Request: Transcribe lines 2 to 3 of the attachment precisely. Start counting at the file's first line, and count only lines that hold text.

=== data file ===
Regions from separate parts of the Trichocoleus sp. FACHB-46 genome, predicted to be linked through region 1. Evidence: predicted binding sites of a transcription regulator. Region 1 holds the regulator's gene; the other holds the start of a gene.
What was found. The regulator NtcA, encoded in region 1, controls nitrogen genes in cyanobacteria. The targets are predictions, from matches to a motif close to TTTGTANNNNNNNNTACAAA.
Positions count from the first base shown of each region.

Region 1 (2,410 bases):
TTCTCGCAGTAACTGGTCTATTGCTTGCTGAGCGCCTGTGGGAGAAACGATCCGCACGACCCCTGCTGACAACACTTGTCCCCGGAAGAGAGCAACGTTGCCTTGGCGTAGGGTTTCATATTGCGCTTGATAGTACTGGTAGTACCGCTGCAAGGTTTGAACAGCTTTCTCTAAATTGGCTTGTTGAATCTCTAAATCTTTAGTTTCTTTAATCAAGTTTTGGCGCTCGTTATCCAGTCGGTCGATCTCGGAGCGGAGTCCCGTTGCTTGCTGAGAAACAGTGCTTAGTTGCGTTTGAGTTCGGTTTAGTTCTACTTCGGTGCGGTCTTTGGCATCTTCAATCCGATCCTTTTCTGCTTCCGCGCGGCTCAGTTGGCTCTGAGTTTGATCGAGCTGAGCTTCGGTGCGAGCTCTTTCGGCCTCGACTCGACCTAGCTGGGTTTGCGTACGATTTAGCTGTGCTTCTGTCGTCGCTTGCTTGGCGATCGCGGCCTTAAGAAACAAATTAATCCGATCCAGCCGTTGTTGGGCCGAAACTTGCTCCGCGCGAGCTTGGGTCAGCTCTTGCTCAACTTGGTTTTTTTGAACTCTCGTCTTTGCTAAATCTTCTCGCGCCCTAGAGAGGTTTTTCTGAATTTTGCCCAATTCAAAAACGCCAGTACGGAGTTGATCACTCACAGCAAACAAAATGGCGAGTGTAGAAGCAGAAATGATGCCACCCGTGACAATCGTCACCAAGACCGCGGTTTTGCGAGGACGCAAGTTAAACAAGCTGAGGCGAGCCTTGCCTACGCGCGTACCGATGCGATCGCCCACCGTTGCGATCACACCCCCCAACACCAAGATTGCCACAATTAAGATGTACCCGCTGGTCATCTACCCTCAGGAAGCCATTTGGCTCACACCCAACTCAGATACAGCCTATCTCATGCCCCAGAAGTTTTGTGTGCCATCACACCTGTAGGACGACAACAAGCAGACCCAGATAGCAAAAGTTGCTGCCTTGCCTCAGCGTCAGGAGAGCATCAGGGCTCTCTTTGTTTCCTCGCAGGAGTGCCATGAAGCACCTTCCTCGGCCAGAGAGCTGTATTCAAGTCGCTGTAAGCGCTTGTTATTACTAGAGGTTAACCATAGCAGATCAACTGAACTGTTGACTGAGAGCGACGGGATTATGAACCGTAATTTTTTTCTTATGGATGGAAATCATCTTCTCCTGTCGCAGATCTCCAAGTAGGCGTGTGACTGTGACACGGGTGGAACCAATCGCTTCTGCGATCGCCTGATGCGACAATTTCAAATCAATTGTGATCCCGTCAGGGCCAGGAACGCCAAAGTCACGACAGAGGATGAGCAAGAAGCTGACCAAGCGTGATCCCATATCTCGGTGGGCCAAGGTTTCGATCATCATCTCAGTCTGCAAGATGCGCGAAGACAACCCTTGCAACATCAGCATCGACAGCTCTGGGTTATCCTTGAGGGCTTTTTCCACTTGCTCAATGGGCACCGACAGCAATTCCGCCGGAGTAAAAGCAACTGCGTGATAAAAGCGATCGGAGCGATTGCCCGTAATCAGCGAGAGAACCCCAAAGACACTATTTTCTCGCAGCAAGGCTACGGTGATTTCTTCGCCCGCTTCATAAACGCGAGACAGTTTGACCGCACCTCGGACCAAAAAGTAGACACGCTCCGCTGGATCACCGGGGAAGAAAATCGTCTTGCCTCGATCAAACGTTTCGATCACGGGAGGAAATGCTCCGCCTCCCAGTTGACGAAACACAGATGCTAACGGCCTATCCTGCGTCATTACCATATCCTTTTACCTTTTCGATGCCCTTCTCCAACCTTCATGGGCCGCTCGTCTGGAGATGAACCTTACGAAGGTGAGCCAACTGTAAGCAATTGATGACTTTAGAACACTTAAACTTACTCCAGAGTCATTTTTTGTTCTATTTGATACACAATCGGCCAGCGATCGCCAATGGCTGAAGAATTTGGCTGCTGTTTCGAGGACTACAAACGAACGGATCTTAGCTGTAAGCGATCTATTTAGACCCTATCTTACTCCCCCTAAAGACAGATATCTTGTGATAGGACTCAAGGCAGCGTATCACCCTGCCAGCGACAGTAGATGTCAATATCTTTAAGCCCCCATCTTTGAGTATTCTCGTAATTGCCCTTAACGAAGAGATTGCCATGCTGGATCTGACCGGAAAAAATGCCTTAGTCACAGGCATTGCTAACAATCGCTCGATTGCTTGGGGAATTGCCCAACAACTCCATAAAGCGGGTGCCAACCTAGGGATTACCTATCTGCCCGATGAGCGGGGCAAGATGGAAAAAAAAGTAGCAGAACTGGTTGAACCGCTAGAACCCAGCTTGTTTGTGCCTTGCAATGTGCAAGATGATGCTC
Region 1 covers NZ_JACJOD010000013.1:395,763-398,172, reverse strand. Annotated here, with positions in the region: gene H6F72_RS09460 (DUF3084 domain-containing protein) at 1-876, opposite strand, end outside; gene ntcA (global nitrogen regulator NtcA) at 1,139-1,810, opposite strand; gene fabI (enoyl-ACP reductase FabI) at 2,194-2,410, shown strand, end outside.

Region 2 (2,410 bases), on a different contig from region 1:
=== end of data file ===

What was found. The regulator NtcA, encoded in region 1, controls nitrogen genes in cyanobacteria. The targets are predictions, from matches to a motif close to TTTGTANNNNNNNNTACAAA.
Positions count from the first base shown of each region.